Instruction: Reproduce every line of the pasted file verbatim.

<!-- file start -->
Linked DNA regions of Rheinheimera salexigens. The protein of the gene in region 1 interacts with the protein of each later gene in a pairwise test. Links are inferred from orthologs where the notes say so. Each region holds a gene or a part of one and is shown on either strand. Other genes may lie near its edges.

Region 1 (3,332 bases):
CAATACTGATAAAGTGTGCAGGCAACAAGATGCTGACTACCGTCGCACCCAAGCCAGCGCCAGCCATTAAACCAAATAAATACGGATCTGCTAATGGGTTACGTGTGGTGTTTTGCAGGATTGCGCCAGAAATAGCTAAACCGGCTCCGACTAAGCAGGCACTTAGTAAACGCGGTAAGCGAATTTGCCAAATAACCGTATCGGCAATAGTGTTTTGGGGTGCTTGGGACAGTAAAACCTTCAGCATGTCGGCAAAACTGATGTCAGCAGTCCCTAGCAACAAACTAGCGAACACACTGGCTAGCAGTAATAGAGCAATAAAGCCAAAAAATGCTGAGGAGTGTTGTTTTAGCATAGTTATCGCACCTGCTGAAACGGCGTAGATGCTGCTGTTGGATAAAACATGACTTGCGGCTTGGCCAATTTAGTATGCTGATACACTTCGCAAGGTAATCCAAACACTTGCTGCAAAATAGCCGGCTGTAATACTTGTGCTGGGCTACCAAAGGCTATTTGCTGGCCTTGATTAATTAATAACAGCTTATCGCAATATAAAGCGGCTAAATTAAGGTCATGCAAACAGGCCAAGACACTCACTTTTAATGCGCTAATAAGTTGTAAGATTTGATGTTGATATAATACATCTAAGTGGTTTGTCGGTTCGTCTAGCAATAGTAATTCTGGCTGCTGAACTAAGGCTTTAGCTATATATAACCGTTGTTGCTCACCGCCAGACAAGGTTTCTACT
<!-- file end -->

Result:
Linked DNA regions of Rheinheimera salexigens. The protein of the gene in region 1 interacts with the protein of each later gene in a pairwise test. Links are inferred from orthologs where the notes say so. Each region holds a gene or a part of one and is shown on either strand. Other genes may lie near its edges.

Region 1 (3,332 bases):
CAATACTGATAAAGTGTGCAGGCAACAAGATGCTGACTACCGTCGCACCCAAGCCAGCGCCAGCCATTAAACCAAATAAATACGGATCTGCTAATGGGTTACGTGTGGTGTTTTGCAGGATTGCGCCAGAAATAGCTAAACCGGCTCCGACTAAGCAGGCACTTAGTAAACGCGGTAAGCGAATTTGCCAAATAACCGTATCGGCAATAGTGTTTTGGGGTGCTTGGGACAGTAAAACCTTCAGCATGTCGGCAAAACTGATGTCAGCAGTCCCTAGCAACAAACTAGCGAACACACTGGCTAGCAGTAATAGAGCAATAAAGCCAAAAAATGCTGAGGAGTGTTGTTTTAGCATAGTTATCGCACCTGCTGAAACGGCGTAGATGCTGCTGTTGGATAAAACATGACTTGCGGCTTGGCCAATTTAGTATGCTGATACACTTCGCAAGGTAATCCAAACACTTGCTGCAAAATAGCCGGCTGTAATACTTGTGCTGGGCTACCAAAGGCTATTTGCTGGCCTTGATTAATTAATAACAGCTTATCGCAATATAAAGCGGCTAAATTAAGGTCATGCAAACAGGCCAAGACACTCACTTTTAATGCGCTAATAAGTTGTAAGATTTGATGTTGATATAATACATCTAAGTGGTTTGTCGGTTCGTCTAGCAATAGTAATTCTGGCTGCTGAACTAAGGCTTTAGCTATATATAACCGTTGTTGCTCACCGCCAGACAAGGTTTCTACT